This road has a rural character. You mostly pass farm fields and associated buildings until you reach Raysville.
This is the east edge of Raysville. A number of houses are here, all set back off the National Road.
This is the old PRR bridge on the west edge of Raysville. The rail line was abandoned some time ago, and this portion of it has been converted into a rail trail. I didn’t know about the trail when I was here, or I might have ridden some of it, too, to be able to look down on the National Road from this bridge.
This looks to be a very solidly built bridge.
Shortly past the bridge, this road curves to meet current US 40. I made this photo from US 40 looking at Old National Road eastbound. Originally, Old National Road didn’t curve here; it went straight over a bridge that’s no longer present, right into Knightstown.
One reason I wanted to bicycle across Indiana on US 40 is because on previous US 40 road trips, there wasn’t always somewhere to put my car when I wanted to photograph something. On my bicycle, I could stop anywhere. Also, taking it at bicycle speed over four days would give me plenty of time to linger.
In reality, I was so focused on the riding that I rode right by some things I wanted to stop and see, unaware that I was passing them. Still, I managed to see many things I wanted.
In eastern Indiana, between Cambridge City and Knightstown lie the three small towns of Dublin, Lewisville, and Dunreith. All three are quite small, but all of them offer something to see.
Dublin is a short distance west of Cambridge City, just beyond the Huddleston Farmhouse. You’ll find this pair of 1800s brick buildings on the town’s eastern edge.
I wonder the recent history of this building. My read on it is that it really was J. Burney’s Carriage Shop back in the day, but people have repainted the sign in recent years to keep the memory alive.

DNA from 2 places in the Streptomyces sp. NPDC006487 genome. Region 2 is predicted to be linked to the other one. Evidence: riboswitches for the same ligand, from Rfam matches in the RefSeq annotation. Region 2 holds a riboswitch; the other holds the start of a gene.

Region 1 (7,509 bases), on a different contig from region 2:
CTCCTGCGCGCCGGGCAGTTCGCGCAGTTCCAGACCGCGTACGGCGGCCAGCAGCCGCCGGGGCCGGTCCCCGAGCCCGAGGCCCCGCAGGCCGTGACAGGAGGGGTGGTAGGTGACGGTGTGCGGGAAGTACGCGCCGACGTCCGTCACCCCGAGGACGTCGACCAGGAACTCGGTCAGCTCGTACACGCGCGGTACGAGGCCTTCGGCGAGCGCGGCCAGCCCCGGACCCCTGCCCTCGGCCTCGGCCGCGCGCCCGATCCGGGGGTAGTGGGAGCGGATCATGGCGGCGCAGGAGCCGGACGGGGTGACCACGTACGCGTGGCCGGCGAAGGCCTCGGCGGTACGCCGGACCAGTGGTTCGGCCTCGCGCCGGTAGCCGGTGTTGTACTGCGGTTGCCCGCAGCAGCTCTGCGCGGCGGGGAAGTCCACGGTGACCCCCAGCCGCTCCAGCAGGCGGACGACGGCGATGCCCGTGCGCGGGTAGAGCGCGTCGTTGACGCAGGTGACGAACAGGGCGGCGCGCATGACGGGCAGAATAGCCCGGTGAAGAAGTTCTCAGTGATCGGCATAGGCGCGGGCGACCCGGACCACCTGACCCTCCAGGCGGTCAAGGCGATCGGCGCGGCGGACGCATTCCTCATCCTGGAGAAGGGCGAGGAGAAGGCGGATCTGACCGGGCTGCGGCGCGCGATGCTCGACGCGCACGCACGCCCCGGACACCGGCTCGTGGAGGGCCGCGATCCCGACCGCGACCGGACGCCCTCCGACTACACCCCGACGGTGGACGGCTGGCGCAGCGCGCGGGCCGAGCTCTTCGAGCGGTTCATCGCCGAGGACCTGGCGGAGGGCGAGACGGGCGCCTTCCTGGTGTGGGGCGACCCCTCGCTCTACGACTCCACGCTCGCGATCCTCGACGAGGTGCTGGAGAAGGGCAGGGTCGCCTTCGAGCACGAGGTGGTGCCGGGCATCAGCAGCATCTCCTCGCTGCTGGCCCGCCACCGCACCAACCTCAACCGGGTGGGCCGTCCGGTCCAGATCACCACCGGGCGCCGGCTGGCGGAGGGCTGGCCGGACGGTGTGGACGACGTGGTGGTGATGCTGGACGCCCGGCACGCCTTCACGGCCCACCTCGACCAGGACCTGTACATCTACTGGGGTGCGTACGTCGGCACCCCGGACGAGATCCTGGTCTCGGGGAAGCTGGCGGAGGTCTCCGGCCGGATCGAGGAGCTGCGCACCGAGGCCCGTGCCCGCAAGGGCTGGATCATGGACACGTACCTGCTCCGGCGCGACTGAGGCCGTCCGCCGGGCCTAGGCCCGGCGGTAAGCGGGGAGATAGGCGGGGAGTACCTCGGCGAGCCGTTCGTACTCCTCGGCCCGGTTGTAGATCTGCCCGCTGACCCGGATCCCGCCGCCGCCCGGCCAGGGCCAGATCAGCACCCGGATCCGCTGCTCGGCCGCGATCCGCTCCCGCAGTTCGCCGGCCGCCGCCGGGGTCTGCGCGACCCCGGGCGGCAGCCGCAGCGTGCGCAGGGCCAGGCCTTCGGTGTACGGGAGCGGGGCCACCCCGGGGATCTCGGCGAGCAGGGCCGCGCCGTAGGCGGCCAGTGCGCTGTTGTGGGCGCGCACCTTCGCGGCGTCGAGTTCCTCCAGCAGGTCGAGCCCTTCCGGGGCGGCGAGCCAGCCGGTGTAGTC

Closer to the heart of Dublin stands this building, which currently houses an antique store. You can shop for antiques all up and down US 40 in this part of Indiana, although most of the shops are in Cambridge City and Centerville.
Lewisville is about 8 miles down the road, and you have to pass through Straughn to get there. But I didn’t stop in Straughn because it’s a bunch of houses and a post office. Lewisville has a small downtown, anchored by this row of buildings.
This is by far the best cared-for building at Lewisville’s main intersection. It appears to be in use as essentially the Lewisville town hall.
Across the street was this little store, which advertises “Harold’s hamburgers.” I wish now I’d gone in to try one.
This is the westbound view down US 40 from in front of the general store.
Dunreith is about 4½ miles down the road from Lewisville. There isn’t much to it.
Dunreith has seen happier times, for sure.
A couple blocks off the National Road stands the Flamingo Motel, an old-time motor court that still operates. This is the only hotel near the road between Richmond and greater Indianpolis, so I stayed here on my bicycle tour.
The room was clean and the attached restaurant offered good diner fare. The restaurant had closed early the afternoon I arrived, which was going to be a problem for me as there are no other restaurants nearby. The owner of the hotel and restaurant took pity on me and made me a cheeseburger and fries.
Here’s my bike in front of my room. My photos inside the room didn’t turn out great so I’ll just tell you that it was small inside and dominated by the bed. The floor was tiled and the small bathroom was spartan. But it was big enough for me and the bike, and the bed was comfortable.